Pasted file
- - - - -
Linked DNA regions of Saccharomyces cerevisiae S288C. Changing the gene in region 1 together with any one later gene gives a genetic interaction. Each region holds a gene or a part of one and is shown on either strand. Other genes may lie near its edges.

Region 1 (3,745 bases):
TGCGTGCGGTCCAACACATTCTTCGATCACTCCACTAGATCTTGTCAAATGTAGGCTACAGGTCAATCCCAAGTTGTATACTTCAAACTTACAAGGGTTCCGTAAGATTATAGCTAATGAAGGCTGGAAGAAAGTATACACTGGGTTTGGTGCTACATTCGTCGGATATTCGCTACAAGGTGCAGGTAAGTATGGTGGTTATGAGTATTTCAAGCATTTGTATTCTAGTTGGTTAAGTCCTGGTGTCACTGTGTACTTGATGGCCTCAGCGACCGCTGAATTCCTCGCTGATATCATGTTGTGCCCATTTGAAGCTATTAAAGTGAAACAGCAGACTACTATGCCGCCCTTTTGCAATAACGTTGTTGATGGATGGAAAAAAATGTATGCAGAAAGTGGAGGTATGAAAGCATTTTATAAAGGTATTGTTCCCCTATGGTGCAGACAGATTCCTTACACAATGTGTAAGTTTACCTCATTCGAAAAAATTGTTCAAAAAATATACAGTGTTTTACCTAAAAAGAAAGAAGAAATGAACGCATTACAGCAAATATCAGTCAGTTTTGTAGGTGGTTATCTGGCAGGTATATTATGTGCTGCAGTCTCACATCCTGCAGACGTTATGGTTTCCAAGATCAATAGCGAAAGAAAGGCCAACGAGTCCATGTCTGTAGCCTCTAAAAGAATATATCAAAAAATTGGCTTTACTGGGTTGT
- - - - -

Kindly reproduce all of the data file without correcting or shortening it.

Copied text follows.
Linked DNA regions of Saccharomyces cerevisiae S288C. Changing the gene in region 1 together with any one later gene gives a genetic interaction. Each region holds a gene or a part of one and is shown on either strand. Other genes may lie near its edges.

Region 1 (3,745 bases):
TGCGTGCGGTCCAACACATTCTTCGATCACTCCACTAGATCTTGTCAAATGTAGGCTACAGGTCAATCCCAAGTTGTATACTTCAAACTTACAAGGGTTCCGTAAGATTATAGCTAATGAAGGCTGGAAGAAAGTATACACTGGGTTTGGTGCTACATTCGTCGGATATTCGCTACAAGGTGCAGGTAAGTATGGTGGTTATGAGTATTTCAAGCATTTGTATTCTAGTTGGTTAAGTCCTGGTGTCACTGTGTACTTGATGGCCTCAGCGACCGCTGAATTCCTCGCTGATATCATGTTGTGCCCATTTGAAGCTATTAAAGTGAAACAGCAGACTACTATGCCGCCCTTTTGCAATAACGTTGTTGATGGATGGAAAAAAATGTATGCAGAAAGTGGAGGTATGAAAGCATTTTATAAAGGTATTGTTCCCCTATGGTGCAGACAGATTCCTTACACAATGTGTAAGTTTACCTCATTCGAAAAAATTGTTCAAAAAATATACAGTGTTTTACCTAAAAAGAAAGAAGAAATGAACGCATTACAGCAAATATCAGTCAGTTTTGTAGGTGGTTATCTGGCAGGTATATTATGTGCTGCAGTCTCACATCCTGCAGACGTTATGGTTTCCAAGATCAATAGCGAAAGAAAGGCCAACGAGTCCATGTCTGTAGCCTCTAAAAGAATATATCAAAAAATTGGCTTTACTGGGTTGT